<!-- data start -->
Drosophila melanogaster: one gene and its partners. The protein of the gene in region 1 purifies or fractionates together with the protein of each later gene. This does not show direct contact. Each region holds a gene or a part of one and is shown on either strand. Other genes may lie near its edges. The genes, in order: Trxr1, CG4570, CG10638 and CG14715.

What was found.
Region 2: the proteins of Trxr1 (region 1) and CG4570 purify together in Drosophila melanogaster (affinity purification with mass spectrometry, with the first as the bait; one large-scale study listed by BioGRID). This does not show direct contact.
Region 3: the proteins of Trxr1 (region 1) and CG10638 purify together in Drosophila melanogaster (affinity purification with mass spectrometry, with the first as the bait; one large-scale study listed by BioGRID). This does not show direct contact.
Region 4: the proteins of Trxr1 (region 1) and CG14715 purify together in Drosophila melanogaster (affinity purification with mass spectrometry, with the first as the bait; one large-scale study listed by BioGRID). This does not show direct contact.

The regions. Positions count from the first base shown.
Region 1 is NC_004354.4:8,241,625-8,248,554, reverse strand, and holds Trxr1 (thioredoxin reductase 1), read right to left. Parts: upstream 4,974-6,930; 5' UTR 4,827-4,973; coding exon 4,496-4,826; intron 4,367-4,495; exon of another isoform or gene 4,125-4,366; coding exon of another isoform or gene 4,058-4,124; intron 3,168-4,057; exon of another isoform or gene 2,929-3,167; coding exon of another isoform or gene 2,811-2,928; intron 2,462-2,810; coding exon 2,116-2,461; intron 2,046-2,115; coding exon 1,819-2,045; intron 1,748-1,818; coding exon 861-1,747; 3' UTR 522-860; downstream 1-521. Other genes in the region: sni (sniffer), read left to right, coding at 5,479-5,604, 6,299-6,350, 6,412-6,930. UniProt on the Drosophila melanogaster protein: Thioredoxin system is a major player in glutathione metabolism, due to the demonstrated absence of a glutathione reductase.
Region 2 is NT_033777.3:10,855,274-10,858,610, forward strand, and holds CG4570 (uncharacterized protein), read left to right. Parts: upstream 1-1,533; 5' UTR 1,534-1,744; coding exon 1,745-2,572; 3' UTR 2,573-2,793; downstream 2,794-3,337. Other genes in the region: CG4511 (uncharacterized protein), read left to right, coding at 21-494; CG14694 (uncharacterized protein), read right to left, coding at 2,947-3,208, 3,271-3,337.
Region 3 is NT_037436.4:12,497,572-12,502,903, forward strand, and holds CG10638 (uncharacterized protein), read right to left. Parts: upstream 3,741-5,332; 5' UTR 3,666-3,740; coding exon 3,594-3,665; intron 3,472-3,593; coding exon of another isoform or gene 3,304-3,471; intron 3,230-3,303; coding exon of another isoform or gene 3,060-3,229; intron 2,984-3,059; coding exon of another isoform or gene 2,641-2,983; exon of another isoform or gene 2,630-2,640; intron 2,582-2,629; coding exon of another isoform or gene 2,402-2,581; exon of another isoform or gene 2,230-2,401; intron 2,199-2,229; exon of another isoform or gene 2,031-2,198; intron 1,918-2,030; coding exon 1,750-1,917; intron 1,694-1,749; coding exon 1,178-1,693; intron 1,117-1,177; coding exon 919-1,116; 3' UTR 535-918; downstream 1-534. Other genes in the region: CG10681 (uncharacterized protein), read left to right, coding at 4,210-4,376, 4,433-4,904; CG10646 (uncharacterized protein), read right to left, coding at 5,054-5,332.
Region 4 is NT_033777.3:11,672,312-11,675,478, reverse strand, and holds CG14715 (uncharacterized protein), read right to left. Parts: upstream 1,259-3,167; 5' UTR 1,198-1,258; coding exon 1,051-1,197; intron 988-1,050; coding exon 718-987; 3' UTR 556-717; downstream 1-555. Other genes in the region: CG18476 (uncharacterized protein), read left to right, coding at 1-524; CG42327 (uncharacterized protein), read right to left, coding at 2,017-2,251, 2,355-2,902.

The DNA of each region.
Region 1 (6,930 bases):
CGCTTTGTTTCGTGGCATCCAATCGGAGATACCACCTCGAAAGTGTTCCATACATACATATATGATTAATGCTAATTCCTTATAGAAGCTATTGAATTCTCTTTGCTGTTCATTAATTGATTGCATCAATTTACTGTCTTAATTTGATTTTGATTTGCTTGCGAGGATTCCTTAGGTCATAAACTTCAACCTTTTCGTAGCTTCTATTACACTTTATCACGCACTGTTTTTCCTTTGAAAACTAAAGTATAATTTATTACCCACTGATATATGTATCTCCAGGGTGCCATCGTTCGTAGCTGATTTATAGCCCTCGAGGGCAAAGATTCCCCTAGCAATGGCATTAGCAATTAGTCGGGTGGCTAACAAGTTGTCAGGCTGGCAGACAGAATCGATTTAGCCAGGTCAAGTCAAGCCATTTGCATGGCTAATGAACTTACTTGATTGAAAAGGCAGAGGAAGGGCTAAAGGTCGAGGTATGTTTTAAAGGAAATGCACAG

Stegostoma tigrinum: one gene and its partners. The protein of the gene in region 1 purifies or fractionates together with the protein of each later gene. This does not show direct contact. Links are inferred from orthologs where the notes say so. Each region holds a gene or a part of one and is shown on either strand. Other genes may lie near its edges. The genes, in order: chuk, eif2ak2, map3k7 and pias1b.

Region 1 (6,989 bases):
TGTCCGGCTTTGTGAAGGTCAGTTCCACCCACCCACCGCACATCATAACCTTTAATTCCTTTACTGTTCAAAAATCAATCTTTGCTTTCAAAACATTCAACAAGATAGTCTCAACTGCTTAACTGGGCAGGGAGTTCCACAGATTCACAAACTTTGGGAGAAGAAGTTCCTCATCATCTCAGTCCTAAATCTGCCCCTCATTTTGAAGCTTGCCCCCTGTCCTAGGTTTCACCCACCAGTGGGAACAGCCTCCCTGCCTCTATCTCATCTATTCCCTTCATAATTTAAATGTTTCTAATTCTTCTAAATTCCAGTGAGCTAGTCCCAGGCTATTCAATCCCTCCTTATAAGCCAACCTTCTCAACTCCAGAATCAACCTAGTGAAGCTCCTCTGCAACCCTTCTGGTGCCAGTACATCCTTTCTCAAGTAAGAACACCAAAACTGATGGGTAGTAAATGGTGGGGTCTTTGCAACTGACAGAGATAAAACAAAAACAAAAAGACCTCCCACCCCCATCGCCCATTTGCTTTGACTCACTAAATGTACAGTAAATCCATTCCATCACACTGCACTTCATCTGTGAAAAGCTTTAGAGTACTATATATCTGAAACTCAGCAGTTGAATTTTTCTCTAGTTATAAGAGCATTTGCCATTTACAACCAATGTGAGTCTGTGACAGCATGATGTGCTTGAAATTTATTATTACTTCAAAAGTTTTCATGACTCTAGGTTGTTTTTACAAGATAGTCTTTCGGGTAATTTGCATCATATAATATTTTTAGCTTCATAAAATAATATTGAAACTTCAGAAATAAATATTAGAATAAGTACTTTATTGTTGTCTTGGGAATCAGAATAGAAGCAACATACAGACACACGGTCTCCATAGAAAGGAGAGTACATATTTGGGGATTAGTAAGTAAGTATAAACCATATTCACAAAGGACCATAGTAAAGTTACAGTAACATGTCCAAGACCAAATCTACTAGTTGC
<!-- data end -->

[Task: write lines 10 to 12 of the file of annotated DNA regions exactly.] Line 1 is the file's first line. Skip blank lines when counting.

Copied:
Region 4 is NT_033777.3:11,672,312-11,675,478, reverse strand, and holds CG14715 (uncharacterized protein), read right to left. Parts: upstream 1,259-3,167; 5' UTR 1,198-1,258; coding exon 1,051-1,197; intron 988-1,050; coding exon 718-987; 3' UTR 556-717; downstream 1-555. Other genes in the region: CG18476 (uncharacterized protein), read left to right, coding at 1-524; CG42327 (uncharacterized protein), read right to left, coding at 2,017-2,251, 2,355-2,902.

The DNA of each region.
Region 1 (6,930 bases):